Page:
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Friday, June 19, 1998 Published at 12:40 GMT 13:40 UK


UK Politics

Hague takes Tories to Eurosceptic right

Hague's cabinet reshuffle left the Europhiles firmly out in the cold

William Hague took over the leadership of the Conservative Party one year ago. BBC News online's Nick Assinder assesses his first 12 months in the job:


When William Hague took over the leadership of the Tory party it was divided as never before over Europe.

The competing wings of the party had been tearing themselves apart over the issue for years.


[ image: Feuding over Europe led to Margaret Thatcher's downfall]
Feuding over Europe led to Margaret Thatcher's downfall
The feuding had led directly to the downfall of Margaret Thatcher and helped ensure the party lost the general election.

If there was one policy the new Tory leader needed to get right it was Europe, and particularly the stance on membership of a single European currency.

Mr Hague was known to be sceptical about the benefits of a single currency and the party had chosen him as their leader over the arch pro-European Kenneth Clarke.

But he started to go further within months of being elected. First he abandoned the carefully-crafted "wait and see" compromise hammered out by the shadow cabinet. Instead he ruled out taking Britain into the euro for at least a decade.

Unnecessary and damaging


[ image: Heseltine infuriated by the move]
Heseltine infuriated by the move
The move infuriated Europhiles like Michael Heseltine and Kenneth Clarke who claimed the move was unnecessary and potentially damaging.

He even lost two of his frontbench spokesman, David Curry and Ian Taylor, after they rejected the hard new line.

But, in what was to be seen as a turning point in Tory policy, Mr Hague went further in a hugely important speech in Paris in May this year.

Speaking to the INSEAD business school in Fontainebleau, where he was himself a student in 1985, he took the Tories dramatically to the Eurosceptic right.

In words which Mr Heseltine swiftly denounced as more extreme that Mrs Thatcher, he said a single currency could lead to Asian-style public disorder if it went wrong.

"The single currency is irreversible. One could find oneself trapped in the economic equivalent of a burning building with no exits," he said.

Other European leaders saw monetary union as a step towards full political integration - and that could undermine "peace, stability and prosperity" within the EU.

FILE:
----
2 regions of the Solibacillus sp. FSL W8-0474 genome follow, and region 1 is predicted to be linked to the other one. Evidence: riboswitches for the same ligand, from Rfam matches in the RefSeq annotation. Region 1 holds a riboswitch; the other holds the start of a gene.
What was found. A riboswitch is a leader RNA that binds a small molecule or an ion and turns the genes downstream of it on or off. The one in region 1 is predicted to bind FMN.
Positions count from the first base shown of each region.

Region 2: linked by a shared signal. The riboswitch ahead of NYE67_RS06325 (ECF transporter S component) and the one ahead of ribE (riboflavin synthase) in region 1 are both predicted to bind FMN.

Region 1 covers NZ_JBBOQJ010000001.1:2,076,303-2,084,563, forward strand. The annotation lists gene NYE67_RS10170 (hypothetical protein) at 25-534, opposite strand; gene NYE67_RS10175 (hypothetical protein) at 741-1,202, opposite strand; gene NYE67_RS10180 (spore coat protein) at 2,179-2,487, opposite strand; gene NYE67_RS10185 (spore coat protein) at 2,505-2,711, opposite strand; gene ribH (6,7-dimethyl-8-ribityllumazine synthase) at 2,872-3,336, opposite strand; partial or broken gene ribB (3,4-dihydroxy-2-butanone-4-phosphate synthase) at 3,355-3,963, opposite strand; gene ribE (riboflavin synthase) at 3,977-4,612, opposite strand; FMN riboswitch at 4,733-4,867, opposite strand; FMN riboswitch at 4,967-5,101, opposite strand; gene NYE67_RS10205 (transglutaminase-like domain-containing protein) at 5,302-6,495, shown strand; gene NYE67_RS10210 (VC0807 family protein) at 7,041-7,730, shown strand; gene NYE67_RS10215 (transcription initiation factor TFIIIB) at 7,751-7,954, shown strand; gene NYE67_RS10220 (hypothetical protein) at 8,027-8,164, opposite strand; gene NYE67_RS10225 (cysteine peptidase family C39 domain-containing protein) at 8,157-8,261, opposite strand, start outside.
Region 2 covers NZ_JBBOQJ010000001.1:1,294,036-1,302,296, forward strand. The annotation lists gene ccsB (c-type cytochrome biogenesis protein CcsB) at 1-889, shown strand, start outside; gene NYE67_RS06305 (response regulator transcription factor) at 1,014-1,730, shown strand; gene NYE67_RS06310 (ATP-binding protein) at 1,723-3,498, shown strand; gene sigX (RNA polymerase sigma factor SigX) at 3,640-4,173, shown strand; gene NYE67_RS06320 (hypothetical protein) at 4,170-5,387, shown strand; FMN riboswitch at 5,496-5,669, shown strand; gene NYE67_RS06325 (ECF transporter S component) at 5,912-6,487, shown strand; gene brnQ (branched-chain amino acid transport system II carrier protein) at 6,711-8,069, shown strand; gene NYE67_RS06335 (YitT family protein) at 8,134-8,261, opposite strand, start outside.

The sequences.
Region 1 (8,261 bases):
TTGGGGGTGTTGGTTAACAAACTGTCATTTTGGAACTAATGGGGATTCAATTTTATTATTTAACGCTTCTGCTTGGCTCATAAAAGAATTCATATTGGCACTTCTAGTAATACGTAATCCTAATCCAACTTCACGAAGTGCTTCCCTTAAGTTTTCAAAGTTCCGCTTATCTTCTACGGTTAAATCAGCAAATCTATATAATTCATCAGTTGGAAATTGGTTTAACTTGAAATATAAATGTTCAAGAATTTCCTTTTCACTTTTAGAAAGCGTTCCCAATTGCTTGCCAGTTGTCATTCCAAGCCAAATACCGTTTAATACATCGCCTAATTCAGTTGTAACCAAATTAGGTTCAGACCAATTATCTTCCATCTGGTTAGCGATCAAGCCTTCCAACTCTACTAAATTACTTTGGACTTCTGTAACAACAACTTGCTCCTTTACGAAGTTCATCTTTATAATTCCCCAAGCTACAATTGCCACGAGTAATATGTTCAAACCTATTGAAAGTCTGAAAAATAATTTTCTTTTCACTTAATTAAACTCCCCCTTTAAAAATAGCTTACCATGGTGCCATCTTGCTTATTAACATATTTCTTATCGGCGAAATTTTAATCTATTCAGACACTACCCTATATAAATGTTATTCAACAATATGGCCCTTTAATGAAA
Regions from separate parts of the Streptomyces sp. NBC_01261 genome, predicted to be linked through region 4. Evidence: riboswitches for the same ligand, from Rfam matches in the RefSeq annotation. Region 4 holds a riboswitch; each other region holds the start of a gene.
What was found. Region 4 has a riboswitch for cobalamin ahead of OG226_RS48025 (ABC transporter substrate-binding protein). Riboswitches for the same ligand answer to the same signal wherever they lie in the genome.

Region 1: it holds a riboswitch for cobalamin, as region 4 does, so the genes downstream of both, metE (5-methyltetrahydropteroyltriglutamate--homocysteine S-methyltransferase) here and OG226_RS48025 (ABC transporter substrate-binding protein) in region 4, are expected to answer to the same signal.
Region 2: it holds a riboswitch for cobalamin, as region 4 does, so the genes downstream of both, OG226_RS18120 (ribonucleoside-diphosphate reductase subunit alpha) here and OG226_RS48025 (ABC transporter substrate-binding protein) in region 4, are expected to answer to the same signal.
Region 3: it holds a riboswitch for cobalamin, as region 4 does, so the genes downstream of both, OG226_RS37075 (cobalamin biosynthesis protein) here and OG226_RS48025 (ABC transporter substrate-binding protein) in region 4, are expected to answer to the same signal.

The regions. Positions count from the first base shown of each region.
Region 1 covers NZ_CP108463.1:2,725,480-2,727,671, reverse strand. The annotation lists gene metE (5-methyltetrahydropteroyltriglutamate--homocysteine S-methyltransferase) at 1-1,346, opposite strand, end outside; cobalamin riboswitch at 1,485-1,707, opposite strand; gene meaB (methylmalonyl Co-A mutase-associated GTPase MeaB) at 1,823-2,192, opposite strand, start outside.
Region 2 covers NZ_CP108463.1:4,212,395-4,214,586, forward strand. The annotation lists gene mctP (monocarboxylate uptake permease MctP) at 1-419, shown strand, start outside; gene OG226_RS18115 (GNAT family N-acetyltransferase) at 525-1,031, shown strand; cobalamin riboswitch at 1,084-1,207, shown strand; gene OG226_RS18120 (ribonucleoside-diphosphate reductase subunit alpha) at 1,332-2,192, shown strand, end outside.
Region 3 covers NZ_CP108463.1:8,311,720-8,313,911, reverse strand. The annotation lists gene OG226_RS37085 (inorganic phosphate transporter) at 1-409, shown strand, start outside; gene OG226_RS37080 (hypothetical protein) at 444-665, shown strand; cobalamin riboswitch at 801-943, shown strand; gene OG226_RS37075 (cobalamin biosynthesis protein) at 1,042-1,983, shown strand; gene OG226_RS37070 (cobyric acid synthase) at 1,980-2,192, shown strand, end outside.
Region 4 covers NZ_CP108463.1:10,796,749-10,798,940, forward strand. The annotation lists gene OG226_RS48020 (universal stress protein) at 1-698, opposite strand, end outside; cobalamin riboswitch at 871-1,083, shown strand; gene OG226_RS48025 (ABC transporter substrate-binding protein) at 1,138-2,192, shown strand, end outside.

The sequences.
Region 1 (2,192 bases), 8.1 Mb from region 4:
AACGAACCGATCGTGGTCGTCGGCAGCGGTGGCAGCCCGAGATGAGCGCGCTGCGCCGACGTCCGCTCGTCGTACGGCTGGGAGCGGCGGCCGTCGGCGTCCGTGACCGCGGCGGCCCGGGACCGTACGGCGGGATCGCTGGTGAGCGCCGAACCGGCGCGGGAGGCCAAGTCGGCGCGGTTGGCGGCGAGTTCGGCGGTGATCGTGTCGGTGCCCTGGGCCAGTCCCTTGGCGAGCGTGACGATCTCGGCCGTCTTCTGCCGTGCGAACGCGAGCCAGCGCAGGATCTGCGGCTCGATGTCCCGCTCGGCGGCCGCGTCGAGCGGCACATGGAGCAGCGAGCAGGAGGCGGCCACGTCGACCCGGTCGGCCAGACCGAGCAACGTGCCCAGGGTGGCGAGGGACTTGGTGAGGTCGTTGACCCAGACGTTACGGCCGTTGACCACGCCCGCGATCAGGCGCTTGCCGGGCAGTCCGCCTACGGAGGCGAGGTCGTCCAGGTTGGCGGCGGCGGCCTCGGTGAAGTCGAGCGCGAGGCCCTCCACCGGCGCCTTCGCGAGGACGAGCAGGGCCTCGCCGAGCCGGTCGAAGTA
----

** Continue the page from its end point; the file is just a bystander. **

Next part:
Euro dangers

"My fear is that the creation of a single currency will take European political union well beyond its acceptable limits. The effect of imposing a one size, fit all, single interest rate on a set of different economies with different cycles, structures and circumstances could be disastrous," he said.

And, widening his attack, he added: "I have to tell you, there is a limit to European integration. We are near that limit now.

"Push political union beyond its limits and you jeopardise the very peace, stability and prosperity which Europe's post-war statesmen were so anxious to secure.

"My fear is that the creation of a single currency will take European political union well beyond its acceptable limits," he said.

The inevitable backlash soon followed with Mr Heseltine and Mr Clarke warning that the new policy risked consigning the Tories to electoral oblivion. But Mr Hague not only stood his ground but upped the ante.

Eurosceptics boosted


John Pienaar: "Reshuffle consolidates idea of Eurosceptic party"
In his first shadow cabinet reshuffle earlier this month, he consolidated the Eurosceptic grip on the top team by advancing leading supporters, including Francis Maude and Gillian Shephard, and left the Europhiles firmly out in the cold.

His strategy has further isolated and angered the left and earlier this week Tory peer Lord Hacket defected to Labour in protest at the shift to the right.

Mr Hague's strategy has dismayed many on the left and confused even more.

They argue that he has unnecessarily tied the party's hands on the issue and they fear that, once the currency is up and running, it will become increasingly difficult for Britain to resist the pressures and likely benefits of membership.

What is certain is that it is Mr Hague's biggest gamble yet. He hopes his leadership and decisiveness will unite the party and marginalise the Europhiles.

His opponents fear he has signalled the start of another bout of in-fighting that could hang over the party through the next general election.






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